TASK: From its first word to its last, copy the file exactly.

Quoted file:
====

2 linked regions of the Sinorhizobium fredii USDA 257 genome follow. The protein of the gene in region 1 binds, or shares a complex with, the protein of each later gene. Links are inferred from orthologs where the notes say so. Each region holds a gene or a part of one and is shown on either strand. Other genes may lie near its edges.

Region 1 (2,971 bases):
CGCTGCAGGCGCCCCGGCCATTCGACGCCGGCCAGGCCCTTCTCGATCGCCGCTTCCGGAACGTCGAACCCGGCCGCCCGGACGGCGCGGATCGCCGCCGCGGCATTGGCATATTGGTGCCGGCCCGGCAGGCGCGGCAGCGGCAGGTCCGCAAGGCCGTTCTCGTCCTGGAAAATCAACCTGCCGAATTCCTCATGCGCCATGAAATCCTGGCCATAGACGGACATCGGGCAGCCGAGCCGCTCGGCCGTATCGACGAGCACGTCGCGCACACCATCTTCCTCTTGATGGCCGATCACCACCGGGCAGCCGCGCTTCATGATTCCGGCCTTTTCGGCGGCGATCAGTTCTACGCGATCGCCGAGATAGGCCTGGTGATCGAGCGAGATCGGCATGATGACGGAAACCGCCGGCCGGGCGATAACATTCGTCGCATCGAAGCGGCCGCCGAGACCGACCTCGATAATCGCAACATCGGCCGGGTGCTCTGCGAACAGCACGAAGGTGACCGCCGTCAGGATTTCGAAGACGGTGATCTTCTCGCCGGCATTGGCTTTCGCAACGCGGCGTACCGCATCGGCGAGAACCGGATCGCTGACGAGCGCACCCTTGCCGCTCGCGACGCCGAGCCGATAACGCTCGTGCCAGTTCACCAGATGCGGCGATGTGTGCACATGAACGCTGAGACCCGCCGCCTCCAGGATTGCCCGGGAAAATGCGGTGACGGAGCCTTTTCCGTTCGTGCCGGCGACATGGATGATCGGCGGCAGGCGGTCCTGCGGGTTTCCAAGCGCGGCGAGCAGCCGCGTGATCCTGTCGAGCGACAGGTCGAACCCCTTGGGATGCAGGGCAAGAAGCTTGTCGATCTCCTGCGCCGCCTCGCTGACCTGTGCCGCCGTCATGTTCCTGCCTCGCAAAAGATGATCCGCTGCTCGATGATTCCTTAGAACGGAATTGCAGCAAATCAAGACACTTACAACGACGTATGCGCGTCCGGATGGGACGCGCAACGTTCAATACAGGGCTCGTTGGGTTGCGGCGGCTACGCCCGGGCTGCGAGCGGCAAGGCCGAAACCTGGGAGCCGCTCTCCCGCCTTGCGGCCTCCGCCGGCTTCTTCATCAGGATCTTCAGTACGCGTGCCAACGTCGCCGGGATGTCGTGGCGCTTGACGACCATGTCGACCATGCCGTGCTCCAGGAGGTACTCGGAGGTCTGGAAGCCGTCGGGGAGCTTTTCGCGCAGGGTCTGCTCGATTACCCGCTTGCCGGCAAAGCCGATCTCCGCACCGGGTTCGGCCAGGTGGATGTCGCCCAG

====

2 linked regions of the Sinorhizobium fredii USDA 257 genome follow. The protein of the gene in region 1 binds, or shares a complex with, the protein of each later gene. Links are inferred from orthologs where the notes say so. Each region holds a gene or a part of one and is shown on either strand. Other genes may lie near its edges.

Region 1 (2,971 bases):
CGCTGCAGGCGCCCCGGCCATTCGACGCCGGCCAGGCCCTTCTCGATCGCCGCTTCCGGAACGTCGAACCCGGCCGCCCGGACGGCGCGGATCGCCGCCGCGGCATTGGCATATTGGTGCCGGCCCGGCAGGCGCGGCAGCGGCAGGTCCGCAAGGCCGTTCTCGTCCTGGAAAATCAACCTGCCGAATTCCTCATGCGCCATGAAATCCTGGCCATAGACGGACATCGGGCAGCCGAGCCGCTCGGCCGTATCGACGAGCACGTCGCGCACACCATCTTCCTCTTGATGGCCGATCACCACCGGGCAGCCGCGCTTCATGATTCCGGCCTTTTCGGCGGCGATCAGTTCTACGCGATCGCCGAGATAGGCCTGGTGATCGAGCGAGATCGGCATGATGACGGAAACCGCCGGCCGGGCGATAACATTCGTCGCATCGAAGCGGCCGCCGAGACCGACCTCGATAATCGCAACATCGGCCGGGTGCTCTGCGAACAGCACGAAGGTGACCGCCGTCAGGATTTCGAAGACGGTGATCTTCTCGCCGGCATTGGCTTTCGCAACGCGGCGTACCGCATCGGCGAGAACCGGATCGCTGACGAGCGCACCCTTGCCGCTCGCGACGCCGAGCCGATAACGCTCGTGCCAGTTCACCAGATGCGGCGATGTGTGCACATGAACGCTGAGACCCGCCGCCTCCAGGATTGCCCGGGAAAATGCGGTGACGGAGCCTTTTCCGTTCGTGCCGGCGACATGGATGATCGGCGGCAGGCGGTCCTGCGGGTTTCCAAGCGCGGCGAGCAGCCGCGTGATCCTGTCGAGCGACAGGTCGAACCCCTTGGGATGCAGGGCAAGAAGCTTGTCGATCTCCTGCGCCGCCTCGCTGACCTGTGCCGCCGTCATGTTCCTGCCTCGCAAAAGATGATCCGCTGCTCGATGATTCCTTAGAACGGAATTGCAGCAAATCAAGACACTTACAACGACGTATGCGCGTCCGGATGGGACGCGCAACGTTCAATACAGGGCTCGTTGGGTTGCGGCGGCTACGCCCGGGCTGCGAGCGGCAAGGCCGAAACCTGGGAGCCGCTCTCCCGCCTTGCGGCCTCCGCCGGCTTCTTCATCAGGATCTTCAGTACGCGTGCCAACGTCGCCGGGATGTCGTGGCGCTTGACGACCATGTCGACCATGCCGTGCTCCAGGAGGTACTCGGAGGTCTGGAAGCCGTCGGGGAGCTTTTCGCGCAGGGTCTGCTCGATTACCCGCTTGCCGGCAAAGCCGATCTCCGCACCGGGTTCGGCCAGGTGGATGTCGCCCAG